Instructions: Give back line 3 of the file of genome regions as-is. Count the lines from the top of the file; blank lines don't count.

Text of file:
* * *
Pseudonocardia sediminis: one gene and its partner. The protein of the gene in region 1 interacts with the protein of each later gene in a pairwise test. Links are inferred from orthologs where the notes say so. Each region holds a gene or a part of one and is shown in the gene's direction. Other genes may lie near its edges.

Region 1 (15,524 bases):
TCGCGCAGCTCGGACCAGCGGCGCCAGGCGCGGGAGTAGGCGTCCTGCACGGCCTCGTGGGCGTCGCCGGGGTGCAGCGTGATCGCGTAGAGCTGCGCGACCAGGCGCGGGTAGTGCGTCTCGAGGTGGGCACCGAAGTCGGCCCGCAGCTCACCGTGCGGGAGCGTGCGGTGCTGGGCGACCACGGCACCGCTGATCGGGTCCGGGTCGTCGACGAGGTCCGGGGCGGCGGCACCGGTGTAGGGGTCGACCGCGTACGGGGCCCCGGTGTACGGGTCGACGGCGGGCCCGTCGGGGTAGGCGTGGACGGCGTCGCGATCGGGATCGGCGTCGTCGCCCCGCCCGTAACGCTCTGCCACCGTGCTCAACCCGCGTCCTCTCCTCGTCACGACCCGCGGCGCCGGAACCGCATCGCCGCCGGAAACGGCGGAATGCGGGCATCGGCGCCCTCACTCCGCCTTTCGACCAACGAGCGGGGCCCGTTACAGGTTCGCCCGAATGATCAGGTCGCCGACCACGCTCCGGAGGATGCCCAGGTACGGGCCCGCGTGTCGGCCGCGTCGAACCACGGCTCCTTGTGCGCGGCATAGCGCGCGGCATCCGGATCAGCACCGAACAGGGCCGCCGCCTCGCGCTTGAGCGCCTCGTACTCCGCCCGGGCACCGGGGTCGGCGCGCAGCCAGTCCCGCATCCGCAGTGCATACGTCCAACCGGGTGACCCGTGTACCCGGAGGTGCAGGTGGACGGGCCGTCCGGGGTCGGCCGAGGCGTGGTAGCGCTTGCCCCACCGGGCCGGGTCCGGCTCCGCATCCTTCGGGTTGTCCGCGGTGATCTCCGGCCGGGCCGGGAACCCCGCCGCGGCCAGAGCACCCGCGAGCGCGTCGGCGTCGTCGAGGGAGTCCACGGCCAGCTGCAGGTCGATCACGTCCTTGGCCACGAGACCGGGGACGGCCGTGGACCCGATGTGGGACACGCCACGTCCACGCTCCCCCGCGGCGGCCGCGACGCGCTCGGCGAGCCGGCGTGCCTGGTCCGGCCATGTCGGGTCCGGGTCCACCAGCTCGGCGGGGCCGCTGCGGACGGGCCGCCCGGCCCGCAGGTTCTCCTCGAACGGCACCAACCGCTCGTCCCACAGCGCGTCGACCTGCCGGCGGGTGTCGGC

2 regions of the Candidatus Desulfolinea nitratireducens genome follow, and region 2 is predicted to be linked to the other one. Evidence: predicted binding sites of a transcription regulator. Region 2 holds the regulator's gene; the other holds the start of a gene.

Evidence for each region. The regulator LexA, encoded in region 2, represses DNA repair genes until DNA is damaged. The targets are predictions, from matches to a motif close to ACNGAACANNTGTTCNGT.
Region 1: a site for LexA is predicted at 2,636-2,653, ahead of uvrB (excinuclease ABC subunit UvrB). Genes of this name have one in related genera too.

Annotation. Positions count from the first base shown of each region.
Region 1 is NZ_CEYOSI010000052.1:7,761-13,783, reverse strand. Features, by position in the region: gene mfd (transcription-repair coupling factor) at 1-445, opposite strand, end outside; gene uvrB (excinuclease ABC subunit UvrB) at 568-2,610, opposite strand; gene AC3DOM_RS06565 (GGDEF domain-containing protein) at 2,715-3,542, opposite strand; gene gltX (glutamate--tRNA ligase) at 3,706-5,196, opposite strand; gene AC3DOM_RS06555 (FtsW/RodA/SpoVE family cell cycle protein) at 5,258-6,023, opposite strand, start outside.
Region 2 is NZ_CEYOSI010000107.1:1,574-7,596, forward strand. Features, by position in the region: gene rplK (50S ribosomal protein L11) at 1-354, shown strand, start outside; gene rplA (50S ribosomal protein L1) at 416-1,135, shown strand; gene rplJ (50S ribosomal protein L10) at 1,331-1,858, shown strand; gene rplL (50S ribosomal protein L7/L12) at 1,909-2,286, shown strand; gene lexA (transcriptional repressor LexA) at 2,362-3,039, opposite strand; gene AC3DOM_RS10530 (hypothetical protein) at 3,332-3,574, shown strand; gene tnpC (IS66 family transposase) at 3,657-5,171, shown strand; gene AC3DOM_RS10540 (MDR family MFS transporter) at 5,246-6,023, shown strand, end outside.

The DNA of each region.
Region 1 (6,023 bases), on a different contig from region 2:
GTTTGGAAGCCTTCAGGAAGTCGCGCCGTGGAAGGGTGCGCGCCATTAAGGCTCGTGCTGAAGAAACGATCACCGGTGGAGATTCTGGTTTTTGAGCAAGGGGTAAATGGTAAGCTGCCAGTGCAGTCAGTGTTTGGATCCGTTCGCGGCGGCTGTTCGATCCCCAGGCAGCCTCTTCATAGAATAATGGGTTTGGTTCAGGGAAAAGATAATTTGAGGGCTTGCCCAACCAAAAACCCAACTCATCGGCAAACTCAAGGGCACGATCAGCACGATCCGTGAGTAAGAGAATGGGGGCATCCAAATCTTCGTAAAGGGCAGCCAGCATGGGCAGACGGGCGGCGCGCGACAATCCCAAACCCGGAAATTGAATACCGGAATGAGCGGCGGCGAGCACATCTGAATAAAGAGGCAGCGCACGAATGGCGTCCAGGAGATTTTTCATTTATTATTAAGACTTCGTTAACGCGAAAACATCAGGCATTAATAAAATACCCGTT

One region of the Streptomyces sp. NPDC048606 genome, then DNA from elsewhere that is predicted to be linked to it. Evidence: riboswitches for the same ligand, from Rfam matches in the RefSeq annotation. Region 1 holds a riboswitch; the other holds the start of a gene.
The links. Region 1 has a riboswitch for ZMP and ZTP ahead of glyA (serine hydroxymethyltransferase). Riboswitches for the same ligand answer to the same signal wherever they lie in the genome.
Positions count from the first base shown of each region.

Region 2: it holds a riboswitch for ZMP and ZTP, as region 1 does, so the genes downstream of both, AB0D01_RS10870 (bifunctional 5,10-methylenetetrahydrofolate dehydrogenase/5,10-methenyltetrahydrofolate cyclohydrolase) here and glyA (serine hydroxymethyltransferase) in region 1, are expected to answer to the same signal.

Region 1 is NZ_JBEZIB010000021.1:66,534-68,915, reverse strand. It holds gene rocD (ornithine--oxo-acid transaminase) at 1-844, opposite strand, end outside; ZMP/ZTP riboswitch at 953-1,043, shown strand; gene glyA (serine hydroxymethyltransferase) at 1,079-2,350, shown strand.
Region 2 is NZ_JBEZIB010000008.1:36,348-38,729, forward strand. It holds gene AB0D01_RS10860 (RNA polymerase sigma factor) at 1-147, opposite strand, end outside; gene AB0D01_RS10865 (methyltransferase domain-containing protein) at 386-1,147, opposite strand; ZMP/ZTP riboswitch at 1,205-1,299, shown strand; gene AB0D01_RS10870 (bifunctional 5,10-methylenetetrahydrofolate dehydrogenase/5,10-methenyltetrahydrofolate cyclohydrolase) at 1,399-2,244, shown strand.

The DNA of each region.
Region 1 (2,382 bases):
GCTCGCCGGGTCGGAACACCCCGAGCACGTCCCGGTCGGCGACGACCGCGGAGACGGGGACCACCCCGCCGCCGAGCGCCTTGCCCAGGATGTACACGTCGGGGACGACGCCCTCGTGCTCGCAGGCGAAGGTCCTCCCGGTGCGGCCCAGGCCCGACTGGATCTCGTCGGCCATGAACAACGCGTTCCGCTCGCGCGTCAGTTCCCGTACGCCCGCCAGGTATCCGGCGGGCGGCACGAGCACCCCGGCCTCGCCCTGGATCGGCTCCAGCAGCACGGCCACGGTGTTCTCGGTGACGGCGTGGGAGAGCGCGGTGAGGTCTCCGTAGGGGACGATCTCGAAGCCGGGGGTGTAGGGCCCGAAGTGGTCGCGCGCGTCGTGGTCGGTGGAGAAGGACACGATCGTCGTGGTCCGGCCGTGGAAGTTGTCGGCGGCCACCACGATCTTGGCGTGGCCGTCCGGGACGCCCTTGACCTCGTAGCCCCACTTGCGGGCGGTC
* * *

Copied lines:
TCGCGCAGCTCGGACCAGCGGCGCCAGGCGCGGGAGTAGGCGTCCTGCACGGCCTCGTGGGCGTCGCCGGGGTGCAGCGTGATCGCGTAGAGCTGCGCGACCAGGCGCGGGTAGTGCGTCTCGAGGTGGGCACCGAAGTCGGCCCGCAGCTCACCGTGCGGGAGCGTGCGGTGCTGGGCGACCACGGCACCGCTGATCGGGTCCGGGTCGTCGACGAGGTCCGGGGCGGCGGCACCGGTGTAGGGGTCGACCGCGTACGGGGCCCCGGTGTACGGGTCGACGGCGGGCCCGTCGGGGTAGGCGTGGACGGCGTCGCGATCGGGATCGGCGTCGTCGCCCCGCCCGTAACGCTCTGCCACCGTGCTCAACCCGCGTCCTCTCCTCGTCACGACCCGCGGCGCCGGAACCGCATCGCCGCCGGAAACGGCGGAATGCGGGCATCGGCGCCCTCACTCCGCCTTTCGACCAACGAGCGGGGCCCGTTACAGGTTCGCCCGAATGATCAGGTCGCCGACCACGCTCCGGAGGATGCCCAGGTACGGGCCCGCGTGTCGGCCGCGTCGAACCACGGCTCCTTGTGCGCGGCATAGCGCGCGGCATCCGGATCAGCACCGAACAGGGCCGCCGCCTCGCGCTTGAGCGCCTCGTACTCCGCCCGGGCACCGGGGTCGGCGCGCAGCCAGTCCCGCATCCGCAGTGCATACGTCCAACCGGGTGACCCGTGTACCCGGAGGTGCAGGTGGACGGGCCGTCCGGGGTCGGCCGAGGCGTGGTAGCGCTTGCCCCACCGGGCCGGGTCCGGCTCCGCATCCTTCGGGTTGTCCGCGGTGATCTCCGGCCGGGCCGGGAACCCCGCCGCGGCCAGAGCACCCGCGAGCGCGTCGGCGTCGTCGAGGGAGTCCACGGCCAGCTGCAGGTCGATCACGTCCTTGGCCACGAGACCGGGGACGGCCGTGGACCCGATGTGGGACACGCCACGTCCACGCTCCCCCGCGGCGGCCGCGACGCGCTCGGCGAGCCGGCGTGCCTGGTCCGGCCATGTCGGGTCCGGGTCCACCAGCTCGGCGGGGCCGCTGCGGACGGGCCGCCCGGCCCGCAGGTTCTCCTCGAACGGCACCAACCGCTCGTCCCACAGCGCGTCGACCTGCCGGCGGGTGTCGGC